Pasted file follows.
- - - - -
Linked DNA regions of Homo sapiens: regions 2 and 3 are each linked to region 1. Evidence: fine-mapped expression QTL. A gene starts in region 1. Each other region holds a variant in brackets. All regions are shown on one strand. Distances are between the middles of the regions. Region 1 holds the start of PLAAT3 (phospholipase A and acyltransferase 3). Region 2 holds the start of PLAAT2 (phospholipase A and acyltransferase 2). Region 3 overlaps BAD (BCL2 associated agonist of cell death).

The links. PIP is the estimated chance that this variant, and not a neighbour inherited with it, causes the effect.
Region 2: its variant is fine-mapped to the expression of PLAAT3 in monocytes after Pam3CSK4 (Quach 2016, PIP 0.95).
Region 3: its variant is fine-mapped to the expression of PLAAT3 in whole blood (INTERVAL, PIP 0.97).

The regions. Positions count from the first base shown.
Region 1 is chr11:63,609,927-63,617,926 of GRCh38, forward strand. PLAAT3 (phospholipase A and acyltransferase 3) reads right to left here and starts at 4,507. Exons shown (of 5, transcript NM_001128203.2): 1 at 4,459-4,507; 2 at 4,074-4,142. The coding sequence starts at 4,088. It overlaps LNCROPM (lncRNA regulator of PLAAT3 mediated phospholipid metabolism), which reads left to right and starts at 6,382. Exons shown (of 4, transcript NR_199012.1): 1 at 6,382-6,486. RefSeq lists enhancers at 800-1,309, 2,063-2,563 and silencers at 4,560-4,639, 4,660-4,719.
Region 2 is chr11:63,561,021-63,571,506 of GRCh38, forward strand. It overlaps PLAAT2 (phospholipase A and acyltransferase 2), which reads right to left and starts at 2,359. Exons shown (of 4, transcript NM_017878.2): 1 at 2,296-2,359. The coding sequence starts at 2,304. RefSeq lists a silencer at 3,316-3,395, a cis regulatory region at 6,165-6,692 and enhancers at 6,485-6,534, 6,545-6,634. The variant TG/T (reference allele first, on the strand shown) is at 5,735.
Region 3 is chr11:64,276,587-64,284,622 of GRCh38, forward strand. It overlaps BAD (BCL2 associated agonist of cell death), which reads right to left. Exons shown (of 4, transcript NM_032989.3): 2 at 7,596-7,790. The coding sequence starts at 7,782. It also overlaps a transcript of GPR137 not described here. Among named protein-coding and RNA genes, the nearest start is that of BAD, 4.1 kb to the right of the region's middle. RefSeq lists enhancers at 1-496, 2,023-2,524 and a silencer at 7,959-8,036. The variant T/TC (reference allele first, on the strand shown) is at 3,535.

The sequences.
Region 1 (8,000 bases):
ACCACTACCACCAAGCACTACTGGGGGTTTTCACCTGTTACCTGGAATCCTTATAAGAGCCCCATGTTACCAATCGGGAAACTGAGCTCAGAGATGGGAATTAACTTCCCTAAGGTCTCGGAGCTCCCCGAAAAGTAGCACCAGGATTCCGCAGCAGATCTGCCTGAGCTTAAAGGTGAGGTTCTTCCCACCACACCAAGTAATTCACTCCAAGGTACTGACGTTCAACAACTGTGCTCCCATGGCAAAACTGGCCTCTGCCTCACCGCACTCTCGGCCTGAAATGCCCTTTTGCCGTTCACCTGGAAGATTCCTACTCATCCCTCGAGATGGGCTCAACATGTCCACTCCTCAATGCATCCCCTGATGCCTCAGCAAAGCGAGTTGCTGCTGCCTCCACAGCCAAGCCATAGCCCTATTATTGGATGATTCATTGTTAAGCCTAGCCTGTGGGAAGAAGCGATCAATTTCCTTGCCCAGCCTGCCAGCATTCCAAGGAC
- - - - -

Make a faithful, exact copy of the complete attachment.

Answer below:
Linked DNA regions of Homo sapiens: regions 2 and 3 are each linked to region 1. Evidence: fine-mapped expression QTL. A gene starts in region 1. Each other region holds a variant in brackets. All regions are shown on one strand. Distances are between the middles of the regions. Region 1 holds the start of PLAAT3 (phospholipase A and acyltransferase 3). Region 2 holds the start of PLAAT2 (phospholipase A and acyltransferase 2). Region 3 overlaps BAD (BCL2 associated agonist of cell death).

The links. PIP is the estimated chance that this variant, and not a neighbour inherited with it, causes the effect.
Region 2: its variant is fine-mapped to the expression of PLAAT3 in monocytes after Pam3CSK4 (Quach 2016, PIP 0.95).
Region 3: its variant is fine-mapped to the expression of PLAAT3 in whole blood (INTERVAL, PIP 0.97).

The regions. Positions count from the first base shown.
Region 1 is chr11:63,609,927-63,617,926 of GRCh38, forward strand. PLAAT3 (phospholipase A and acyltransferase 3) reads right to left here and starts at 4,507. Exons shown (of 5, transcript NM_001128203.2): 1 at 4,459-4,507; 2 at 4,074-4,142. The coding sequence starts at 4,088. It overlaps LNCROPM (lncRNA regulator of PLAAT3 mediated phospholipid metabolism), which reads left to right and starts at 6,382. Exons shown (of 4, transcript NR_199012.1): 1 at 6,382-6,486. RefSeq lists enhancers at 800-1,309, 2,063-2,563 and silencers at 4,560-4,639, 4,660-4,719.
Region 2 is chr11:63,561,021-63,571,506 of GRCh38, forward strand. It overlaps PLAAT2 (phospholipase A and acyltransferase 2), which reads right to left and starts at 2,359. Exons shown (of 4, transcript NM_017878.2): 1 at 2,296-2,359. The coding sequence starts at 2,304. RefSeq lists a silencer at 3,316-3,395, a cis regulatory region at 6,165-6,692 and enhancers at 6,485-6,534, 6,545-6,634. The variant TG/T (reference allele first, on the strand shown) is at 5,735.
Region 3 is chr11:64,276,587-64,284,622 of GRCh38, forward strand. It overlaps BAD (BCL2 associated agonist of cell death), which reads right to left. Exons shown (of 4, transcript NM_032989.3): 2 at 7,596-7,790. The coding sequence starts at 7,782. It also overlaps a transcript of GPR137 not described here. Among named protein-coding and RNA genes, the nearest start is that of BAD, 4.1 kb to the right of the region's middle. RefSeq lists enhancers at 1-496, 2,023-2,524 and a silencer at 7,959-8,036. The variant T/TC (reference allele first, on the strand shown) is at 3,535.

The sequences.
Region 1 (8,000 bases):
ACCACTACCACCAAGCACTACTGGGGGTTTTCACCTGTTACCTGGAATCCTTATAAGAGCCCCATGTTACCAATCGGGAAACTGAGCTCAGAGATGGGAATTAACTTCCCTAAGGTCTCGGAGCTCCCCGAAAAGTAGCACCAGGATTCCGCAGCAGATCTGCCTGAGCTTAAAGGTGAGGTTCTTCCCACCACACCAAGTAATTCACTCCAAGGTACTGACGTTCAACAACTGTGCTCCCATGGCAAAACTGGCCTCTGCCTCACCGCACTCTCGGCCTGAAATGCCCTTTTGCCGTTCACCTGGAAGATTCCTACTCATCCCTCGAGATGGGCTCAACATGTCCACTCCTCAATGCATCCCCTGATGCCTCAGCAAAGCGAGTTGCTGCTGCCTCCACAGCCAAGCCATAGCCCTATTATTGGATGATTCATTGTTAAGCCTAGCCTGTGGGAAGAAGCGATCAATTTCCTTGCCCAGCCTGCCAGCATTCCAAGGAC